Colin Robinson, biographer of the sage who so influenced Thatcherism, says that Seldon has no counterpart now — the Tory party is no longer receptive to such challenging ideasArthur Seldon deserves greater recognition as a central figure in a small group of economic policymakers which started the transformation of the British economy in the last two decades of the 20th century. Seldon, who was born in 1916 in London into an émigré Russian Jewish family, was orphaned early in life and brought up by his adoptive parents in the Jewish East End in a community in which hard work, self-help and caring for the disadvantaged were the norms.
John Kampfner unveils the ignominious truth about Sir John Chilcot’s Iraq inquiry and reveals Peter Mandelson’s demand, when Brown’s future hung in the balance in early June, that the hearings be held in private. Even now Mandelson’s priority is to protect Brand BlairThe charge sheet is long and yet the dock is empty. One of the most extraordinary aspects of Britain’s involvement in the Iraq war has been the ability of those responsible to evade any form of reckoning.
‘Who would ever have thought,’ asked David Hockney, ‘that drawing would return via the telephone?’ It is a typical Hockney point, wry, unexpected, connecting high-tech with low — and in this case undeniably true. Lately he has taken to drawing on his iPhone, with results that are luminous, and wonderfully free in draughtsmanship. ‘I must admit,’ he says, ‘that the iPhone technique took me quite a while to develop — I do them mostly with my thumb.
The next election will present voters with two distinct futures, says Irwin Stelzer: Labour’s rising taxes and love of the EU, or the Tories’ spending cuts and plans for the ‘broken society’Where is the clear blue water? MPs in both the Labour and the Tory parties have engaged in behaviour that is illegal, or tawdry, or both. Both parties are responsible for the dire financial condition in which the country finds itself, Labour by spending and spending during the fat years, the Tories by promising to spend just as much if given the chance, instead of calling for restraint.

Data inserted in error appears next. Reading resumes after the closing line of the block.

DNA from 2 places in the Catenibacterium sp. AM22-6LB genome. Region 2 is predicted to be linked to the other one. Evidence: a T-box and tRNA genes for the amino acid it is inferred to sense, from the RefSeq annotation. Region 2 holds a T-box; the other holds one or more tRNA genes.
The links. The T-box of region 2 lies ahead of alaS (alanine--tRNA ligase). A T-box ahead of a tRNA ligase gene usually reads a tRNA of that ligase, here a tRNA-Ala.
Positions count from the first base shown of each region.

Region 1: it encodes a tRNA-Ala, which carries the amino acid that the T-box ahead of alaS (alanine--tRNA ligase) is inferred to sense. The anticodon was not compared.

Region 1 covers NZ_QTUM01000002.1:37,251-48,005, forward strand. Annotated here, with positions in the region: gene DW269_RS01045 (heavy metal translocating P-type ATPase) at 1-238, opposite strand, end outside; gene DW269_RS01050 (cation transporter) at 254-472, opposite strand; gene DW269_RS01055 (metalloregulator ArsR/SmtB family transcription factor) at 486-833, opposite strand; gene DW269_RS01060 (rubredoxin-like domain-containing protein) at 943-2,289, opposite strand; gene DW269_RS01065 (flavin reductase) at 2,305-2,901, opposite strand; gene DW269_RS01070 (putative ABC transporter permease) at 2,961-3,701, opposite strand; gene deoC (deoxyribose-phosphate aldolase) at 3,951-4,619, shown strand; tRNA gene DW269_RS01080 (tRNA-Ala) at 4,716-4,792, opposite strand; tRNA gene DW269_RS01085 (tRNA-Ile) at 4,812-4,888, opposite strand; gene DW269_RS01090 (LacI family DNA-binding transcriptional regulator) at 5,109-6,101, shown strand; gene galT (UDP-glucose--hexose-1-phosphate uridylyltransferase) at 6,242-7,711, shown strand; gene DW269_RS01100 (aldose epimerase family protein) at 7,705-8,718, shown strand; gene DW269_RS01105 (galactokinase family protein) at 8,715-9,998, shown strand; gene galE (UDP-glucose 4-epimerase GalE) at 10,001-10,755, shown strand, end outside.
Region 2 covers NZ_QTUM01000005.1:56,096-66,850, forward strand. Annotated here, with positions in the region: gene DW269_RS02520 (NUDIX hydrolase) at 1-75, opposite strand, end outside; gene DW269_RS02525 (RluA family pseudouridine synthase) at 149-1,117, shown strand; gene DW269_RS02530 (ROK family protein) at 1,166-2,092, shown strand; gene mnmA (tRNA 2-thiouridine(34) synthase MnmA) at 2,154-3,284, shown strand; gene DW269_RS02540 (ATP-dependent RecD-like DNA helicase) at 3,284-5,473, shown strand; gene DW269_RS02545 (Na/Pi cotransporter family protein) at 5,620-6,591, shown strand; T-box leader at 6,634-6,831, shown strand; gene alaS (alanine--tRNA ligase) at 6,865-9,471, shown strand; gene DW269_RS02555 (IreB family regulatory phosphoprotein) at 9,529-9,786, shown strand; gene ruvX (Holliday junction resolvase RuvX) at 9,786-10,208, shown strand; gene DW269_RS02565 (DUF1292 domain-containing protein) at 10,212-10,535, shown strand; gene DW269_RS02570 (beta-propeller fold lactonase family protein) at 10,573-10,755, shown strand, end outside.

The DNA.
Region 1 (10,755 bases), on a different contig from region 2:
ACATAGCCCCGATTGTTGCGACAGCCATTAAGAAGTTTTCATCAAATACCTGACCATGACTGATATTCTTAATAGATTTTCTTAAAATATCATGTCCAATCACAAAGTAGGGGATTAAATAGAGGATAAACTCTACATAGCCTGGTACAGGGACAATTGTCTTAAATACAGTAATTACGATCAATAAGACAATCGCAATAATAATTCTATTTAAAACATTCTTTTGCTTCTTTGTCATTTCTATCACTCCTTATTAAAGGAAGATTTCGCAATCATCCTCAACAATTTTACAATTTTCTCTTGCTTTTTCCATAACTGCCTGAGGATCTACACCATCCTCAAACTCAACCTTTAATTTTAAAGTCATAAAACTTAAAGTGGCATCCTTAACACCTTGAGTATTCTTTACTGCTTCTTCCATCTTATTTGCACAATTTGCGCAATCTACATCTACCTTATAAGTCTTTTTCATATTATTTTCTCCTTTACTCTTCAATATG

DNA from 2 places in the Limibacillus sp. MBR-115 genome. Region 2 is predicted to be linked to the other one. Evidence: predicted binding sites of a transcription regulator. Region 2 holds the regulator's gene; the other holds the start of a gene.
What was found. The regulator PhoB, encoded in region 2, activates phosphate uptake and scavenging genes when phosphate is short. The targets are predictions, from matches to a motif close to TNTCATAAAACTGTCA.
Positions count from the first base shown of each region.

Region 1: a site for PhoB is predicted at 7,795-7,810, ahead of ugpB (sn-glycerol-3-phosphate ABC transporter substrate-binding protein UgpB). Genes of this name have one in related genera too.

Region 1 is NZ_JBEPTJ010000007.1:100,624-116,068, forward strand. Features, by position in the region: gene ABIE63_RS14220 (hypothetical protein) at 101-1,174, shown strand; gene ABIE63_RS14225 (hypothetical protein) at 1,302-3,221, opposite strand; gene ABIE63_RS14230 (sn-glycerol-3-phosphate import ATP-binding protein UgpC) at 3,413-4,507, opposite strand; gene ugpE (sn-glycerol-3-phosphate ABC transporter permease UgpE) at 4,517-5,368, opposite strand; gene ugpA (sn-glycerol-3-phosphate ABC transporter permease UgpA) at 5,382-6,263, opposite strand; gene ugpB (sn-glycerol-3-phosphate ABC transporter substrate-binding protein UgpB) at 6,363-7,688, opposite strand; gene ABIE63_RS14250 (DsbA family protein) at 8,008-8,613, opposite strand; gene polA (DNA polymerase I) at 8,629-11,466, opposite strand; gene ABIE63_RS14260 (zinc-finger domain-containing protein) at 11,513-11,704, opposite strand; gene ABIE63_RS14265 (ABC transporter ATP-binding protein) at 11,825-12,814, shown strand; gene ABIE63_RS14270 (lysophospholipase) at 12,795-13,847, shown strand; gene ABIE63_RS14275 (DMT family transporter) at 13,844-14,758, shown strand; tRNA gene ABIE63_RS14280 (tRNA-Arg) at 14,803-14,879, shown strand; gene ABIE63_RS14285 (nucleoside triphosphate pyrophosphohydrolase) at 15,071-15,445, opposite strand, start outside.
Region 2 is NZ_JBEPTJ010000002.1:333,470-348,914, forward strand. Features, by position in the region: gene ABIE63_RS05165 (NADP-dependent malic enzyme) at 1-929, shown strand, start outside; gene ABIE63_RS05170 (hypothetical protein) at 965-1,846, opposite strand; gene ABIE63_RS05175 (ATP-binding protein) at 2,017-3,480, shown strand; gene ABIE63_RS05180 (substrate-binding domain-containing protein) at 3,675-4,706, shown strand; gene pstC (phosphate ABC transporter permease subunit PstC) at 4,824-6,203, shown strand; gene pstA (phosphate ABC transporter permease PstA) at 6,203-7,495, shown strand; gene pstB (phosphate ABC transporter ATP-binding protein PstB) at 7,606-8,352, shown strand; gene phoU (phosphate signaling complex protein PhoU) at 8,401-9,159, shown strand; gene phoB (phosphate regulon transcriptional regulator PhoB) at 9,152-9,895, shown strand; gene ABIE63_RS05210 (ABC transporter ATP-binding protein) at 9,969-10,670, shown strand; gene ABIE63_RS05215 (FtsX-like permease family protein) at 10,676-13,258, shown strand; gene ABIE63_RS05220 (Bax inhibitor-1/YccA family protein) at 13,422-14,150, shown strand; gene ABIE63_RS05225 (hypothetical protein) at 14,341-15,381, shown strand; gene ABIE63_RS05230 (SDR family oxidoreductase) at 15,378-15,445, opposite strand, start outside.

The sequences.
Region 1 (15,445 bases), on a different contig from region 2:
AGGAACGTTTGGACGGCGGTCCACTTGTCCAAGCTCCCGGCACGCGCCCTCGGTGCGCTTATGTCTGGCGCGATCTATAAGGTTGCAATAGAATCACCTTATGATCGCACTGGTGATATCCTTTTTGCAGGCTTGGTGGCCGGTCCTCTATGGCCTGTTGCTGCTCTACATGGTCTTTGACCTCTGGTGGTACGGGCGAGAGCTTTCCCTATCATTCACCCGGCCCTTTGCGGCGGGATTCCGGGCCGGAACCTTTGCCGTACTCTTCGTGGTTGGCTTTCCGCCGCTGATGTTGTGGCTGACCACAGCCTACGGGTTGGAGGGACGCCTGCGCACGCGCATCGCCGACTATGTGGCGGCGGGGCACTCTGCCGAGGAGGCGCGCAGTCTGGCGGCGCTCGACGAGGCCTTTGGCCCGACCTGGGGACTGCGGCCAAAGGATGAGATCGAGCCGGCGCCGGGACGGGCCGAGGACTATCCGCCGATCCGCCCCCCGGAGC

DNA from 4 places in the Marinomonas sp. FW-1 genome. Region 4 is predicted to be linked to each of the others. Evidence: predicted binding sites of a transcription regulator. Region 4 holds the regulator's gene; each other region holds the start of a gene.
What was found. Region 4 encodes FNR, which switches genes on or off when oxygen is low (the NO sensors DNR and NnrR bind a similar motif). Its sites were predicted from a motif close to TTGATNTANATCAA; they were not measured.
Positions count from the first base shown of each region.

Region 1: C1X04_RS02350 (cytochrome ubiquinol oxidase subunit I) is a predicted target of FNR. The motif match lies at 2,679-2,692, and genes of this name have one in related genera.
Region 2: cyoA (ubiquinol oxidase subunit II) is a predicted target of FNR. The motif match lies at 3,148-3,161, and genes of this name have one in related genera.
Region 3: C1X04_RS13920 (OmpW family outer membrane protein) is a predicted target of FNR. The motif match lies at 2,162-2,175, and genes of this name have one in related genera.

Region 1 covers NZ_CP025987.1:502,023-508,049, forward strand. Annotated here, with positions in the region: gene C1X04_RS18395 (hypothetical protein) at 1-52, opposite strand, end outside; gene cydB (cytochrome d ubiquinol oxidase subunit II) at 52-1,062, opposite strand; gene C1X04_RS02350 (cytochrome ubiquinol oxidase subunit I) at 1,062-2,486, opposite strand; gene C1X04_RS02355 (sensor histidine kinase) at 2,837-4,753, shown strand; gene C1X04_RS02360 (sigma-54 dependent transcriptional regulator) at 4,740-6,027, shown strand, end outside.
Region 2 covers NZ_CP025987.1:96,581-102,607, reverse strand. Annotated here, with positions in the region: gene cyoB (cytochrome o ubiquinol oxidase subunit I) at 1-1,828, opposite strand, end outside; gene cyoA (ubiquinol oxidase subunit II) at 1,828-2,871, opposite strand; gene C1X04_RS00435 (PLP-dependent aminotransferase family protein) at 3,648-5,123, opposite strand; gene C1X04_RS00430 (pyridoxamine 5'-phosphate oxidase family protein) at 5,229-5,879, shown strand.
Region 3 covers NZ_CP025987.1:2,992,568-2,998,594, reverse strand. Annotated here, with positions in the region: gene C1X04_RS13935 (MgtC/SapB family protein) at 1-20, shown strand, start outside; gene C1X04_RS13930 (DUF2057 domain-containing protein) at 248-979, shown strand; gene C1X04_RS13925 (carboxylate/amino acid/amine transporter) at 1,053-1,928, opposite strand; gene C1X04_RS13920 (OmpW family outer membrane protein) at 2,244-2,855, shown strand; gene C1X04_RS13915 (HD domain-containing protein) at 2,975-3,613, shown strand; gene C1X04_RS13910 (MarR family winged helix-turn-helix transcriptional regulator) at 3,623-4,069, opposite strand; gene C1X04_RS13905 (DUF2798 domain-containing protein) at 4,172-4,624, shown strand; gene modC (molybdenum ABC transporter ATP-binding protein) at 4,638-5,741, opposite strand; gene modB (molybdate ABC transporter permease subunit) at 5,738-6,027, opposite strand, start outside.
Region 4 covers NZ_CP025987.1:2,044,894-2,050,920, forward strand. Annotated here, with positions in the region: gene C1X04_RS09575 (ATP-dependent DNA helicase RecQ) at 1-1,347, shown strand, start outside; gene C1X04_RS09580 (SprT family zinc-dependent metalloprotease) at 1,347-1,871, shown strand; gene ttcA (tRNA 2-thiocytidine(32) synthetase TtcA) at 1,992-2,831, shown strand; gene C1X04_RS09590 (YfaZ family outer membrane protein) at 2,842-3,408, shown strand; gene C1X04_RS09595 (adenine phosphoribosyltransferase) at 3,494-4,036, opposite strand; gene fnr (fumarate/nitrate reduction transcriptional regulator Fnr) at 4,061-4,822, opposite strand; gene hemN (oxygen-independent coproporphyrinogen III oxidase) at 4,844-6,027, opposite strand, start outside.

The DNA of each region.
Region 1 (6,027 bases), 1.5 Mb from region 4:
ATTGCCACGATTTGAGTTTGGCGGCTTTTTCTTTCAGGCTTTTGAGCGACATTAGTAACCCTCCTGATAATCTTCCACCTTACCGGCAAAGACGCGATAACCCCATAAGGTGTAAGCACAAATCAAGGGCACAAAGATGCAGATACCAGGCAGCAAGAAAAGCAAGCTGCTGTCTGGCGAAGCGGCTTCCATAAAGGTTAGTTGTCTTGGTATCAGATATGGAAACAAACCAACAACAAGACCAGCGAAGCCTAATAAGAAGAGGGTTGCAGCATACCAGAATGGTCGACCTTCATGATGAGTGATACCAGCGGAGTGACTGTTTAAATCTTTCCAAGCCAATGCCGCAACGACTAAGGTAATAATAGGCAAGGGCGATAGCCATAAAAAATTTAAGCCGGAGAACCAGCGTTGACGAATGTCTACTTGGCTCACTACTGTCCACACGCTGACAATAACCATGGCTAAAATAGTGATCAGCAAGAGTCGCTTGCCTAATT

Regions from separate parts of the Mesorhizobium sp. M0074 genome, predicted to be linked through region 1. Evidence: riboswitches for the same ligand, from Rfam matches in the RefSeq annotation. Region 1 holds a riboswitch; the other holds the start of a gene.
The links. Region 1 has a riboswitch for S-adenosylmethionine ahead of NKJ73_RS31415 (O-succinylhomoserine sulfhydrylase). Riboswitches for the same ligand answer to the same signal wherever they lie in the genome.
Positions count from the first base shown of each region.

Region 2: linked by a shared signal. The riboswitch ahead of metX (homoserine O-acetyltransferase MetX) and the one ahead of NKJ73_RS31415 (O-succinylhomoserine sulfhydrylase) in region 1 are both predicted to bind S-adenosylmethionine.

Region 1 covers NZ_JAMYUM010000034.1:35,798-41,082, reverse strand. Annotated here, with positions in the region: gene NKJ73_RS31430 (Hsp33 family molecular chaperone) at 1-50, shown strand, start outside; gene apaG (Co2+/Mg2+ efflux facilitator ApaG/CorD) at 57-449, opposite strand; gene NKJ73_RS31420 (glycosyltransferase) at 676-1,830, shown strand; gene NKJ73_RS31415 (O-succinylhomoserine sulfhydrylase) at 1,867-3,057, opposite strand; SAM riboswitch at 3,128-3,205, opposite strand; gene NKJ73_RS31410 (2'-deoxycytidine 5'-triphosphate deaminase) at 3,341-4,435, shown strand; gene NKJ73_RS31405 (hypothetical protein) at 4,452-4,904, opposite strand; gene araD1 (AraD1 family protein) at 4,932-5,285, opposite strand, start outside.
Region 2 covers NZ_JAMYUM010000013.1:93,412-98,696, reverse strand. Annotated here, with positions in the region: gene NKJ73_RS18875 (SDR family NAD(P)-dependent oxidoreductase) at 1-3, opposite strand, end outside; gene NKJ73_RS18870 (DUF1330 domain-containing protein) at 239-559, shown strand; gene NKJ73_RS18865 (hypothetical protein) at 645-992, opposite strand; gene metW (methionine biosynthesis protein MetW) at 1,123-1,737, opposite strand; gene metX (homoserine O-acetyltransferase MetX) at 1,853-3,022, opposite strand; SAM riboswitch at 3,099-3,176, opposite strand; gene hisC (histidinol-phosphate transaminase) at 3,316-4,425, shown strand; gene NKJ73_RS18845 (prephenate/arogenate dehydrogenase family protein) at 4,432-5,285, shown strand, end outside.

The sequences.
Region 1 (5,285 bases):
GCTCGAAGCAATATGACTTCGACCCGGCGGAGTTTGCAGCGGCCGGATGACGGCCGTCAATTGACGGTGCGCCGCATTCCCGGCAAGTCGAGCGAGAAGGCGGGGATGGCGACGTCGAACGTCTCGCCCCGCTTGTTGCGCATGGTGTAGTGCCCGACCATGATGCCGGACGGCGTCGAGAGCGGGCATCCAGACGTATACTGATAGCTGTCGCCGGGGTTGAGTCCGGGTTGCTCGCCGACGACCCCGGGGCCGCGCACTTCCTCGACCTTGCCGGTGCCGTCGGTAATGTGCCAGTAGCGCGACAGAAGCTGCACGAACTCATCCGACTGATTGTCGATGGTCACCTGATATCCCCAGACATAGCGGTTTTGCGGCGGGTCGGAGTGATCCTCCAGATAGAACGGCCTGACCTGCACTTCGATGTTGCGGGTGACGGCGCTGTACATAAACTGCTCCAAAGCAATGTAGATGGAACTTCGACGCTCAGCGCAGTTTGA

Rod Liddle says that the French President may be right about Islam’s ideological content but that his proposal is shockingly illiberal and wrong-headedI’ve been in the Middle East for the last three or four days — just trying to help out, you know, anything one can do — and staying in a hotel which is renowned for its profusion and diversity of whores. Stick a pin in one of those United Nations lists of comparative prosperity, healthcare, life-expectancy rates etc, and I guarantee that a female representative of that country will be — as the Bangladeshi bellhop put it — ‘slinging pussy’ in the lobby or the late-nite bar, or as you are forlornly requesting hot coffee at breakfast time.
Peter Hoskin and Matthew d’Ancona count down the first 25 of The Spectator’s 50 Essential FilmsThe studio logo fades. The opening credits roll. And so we come to the main feature: The Spectator’s 50 Essential Films — a selection of the very best that cinema has to offer, and all in glorious Technicolor.This isn’t just a celebration of motion pictures — though it’s certainly that — but also a testament to The Spectator’s own passion for the medium.